Escaping Red Army Grandma


My four friends and I sat down for a snack under a thatched roof in a traditional Korean village in Jilin Province, China during one of our travels. As we sat we were approached by an elderly woman, who asked us for money. We respectfully denied her request, however, this grandma would not take no for an answer and told us she needed the money for cigarettes and beer; and we are the foreigners who will pay her for that. Well, we saw that things were escalating, and decided the best option was to leave. Well, that didn’t work, for as we got up, Grandma took a hold of a purse hanging off one of our friend’s shoulder, and refused to let go. When asked why she wouldn’t leave us alone, she replied, “You have shamed me and now I will shame you!”

With one friend trying to mediate, another took the place of the friend struck with fear by this Grandma who has her purse, and walked away. Knowing that our female companion was the “weakest link,” the Grandma began to chase after her. Literally, Grandma was jumping over benches to catch our friend. Another friend stepped in between the pursuit and was met by Grandma’s shove and a balled fist ready to strike. The friend who was mediating was able to convince that violence wasn’t the answer. So, Grandma clutched to the purse again, and began to raise a scene as onlookers circled and watched the drama unfold without offering any assistance. At this point we were getting tired of this escapade, and my friend with the purse, pulled the purse away from Grandma. At that point Grandma clutched her arm and screamed we have hurt her and we will pay.

Two of us had to accompany Grandma and her daughter to the hospital and the other three went to the hostel to wait. One hour, became two hours and became three, and finally we heard from our friends. They called and said, “We have to walk, we’ll meet you at the restaurant.” At the restaurant we were retold the story, how Grandma threatened them with her associates in the police and army, demanding to tell them where they lived, and screamed that they have to pay for all this. At the hospital, the doctor gave some acupuncture and told Grandma to rest. In order to “take care” of Grandma, they paid her $100 in Chinese currency, and had to walk home.

We all heard this and thought she’s crazy, but we did give her the name, Red Army Grandma, as our friends saw bullet wound scars on her back. We picked the wrong Grandma to run from.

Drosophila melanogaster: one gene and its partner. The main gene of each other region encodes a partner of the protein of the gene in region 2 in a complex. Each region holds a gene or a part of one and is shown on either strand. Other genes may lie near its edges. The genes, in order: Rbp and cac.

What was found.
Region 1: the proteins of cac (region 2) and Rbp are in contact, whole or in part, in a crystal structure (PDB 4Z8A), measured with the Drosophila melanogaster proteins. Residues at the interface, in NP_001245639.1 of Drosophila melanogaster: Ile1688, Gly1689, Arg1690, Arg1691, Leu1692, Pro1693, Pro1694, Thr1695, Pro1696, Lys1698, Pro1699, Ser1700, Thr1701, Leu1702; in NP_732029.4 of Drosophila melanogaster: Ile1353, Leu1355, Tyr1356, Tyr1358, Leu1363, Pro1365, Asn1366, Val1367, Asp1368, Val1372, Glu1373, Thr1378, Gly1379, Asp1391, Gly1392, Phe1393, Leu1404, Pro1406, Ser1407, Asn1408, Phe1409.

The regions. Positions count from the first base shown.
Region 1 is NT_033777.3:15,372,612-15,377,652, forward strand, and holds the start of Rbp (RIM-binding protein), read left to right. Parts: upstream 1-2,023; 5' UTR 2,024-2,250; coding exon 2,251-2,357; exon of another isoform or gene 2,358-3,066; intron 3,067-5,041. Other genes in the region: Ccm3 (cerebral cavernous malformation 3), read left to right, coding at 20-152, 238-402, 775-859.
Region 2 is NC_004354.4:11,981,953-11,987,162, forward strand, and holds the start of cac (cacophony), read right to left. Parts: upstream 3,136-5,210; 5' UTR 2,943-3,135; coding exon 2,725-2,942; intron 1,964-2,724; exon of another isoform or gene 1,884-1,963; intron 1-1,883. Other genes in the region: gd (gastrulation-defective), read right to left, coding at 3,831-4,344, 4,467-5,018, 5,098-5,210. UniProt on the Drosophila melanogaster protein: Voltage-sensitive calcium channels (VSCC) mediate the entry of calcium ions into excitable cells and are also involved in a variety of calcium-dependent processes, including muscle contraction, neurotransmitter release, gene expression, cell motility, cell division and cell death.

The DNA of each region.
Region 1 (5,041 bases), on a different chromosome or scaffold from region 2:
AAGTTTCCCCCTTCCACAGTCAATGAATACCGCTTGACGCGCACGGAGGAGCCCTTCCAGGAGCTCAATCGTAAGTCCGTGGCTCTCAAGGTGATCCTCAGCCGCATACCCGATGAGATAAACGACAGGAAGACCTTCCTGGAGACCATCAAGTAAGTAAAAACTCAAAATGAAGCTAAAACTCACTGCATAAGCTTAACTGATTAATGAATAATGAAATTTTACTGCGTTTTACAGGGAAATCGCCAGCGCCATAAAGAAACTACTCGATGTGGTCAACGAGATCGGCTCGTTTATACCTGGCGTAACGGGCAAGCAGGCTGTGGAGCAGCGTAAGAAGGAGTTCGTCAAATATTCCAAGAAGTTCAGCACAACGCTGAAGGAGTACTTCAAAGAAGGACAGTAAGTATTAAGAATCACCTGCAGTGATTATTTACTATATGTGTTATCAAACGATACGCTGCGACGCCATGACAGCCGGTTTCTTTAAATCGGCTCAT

We entered the train station, not knowing if we were to be picked up by Red Army Grandma associates, and quickly shuffled to the train platform. In China, everyone knows that even if you have a ticket, it doesn’t mean you get a seat, as ticket agents sell until the train is full, sitting or standing. We found a spot right along the tracks and as the train slowed, I saw that I would be right in front of the door, and I yelled back to my friends, “Don’t worry guys, I’ll save us some seats.” At that precise moment, the doors opened and hundreds of people pushed towards the door, I am swept off the platform and holding onto the door’s railing hanging over the tracks. Our one friend, throws his arms out wide and yells, “Ok guys, I got like 8 Chinese people behind me, Go, Go, Go!” With all of our efforts we found ourselves standing in a middle of an aisle, no seats, about to embark for an 8 hour train ride.

One friend pulls out a bottle of booze, to numb the pain of standing in a confined space for 8 hours, but that didn’t work as she became nauseous and worst of all, her charades skill level became more annoying the more she drank. I decided to be proactive and laid my body across the aisle with my legs under the seats. Besides the used sunflower seeds, the mucus of loogies and an occasional fruit core near my head, I was able to get a few hours of sleep. That was until, someone came barging through the aisle and stepped on my face. I decided to stand up after that.



B O'Meara

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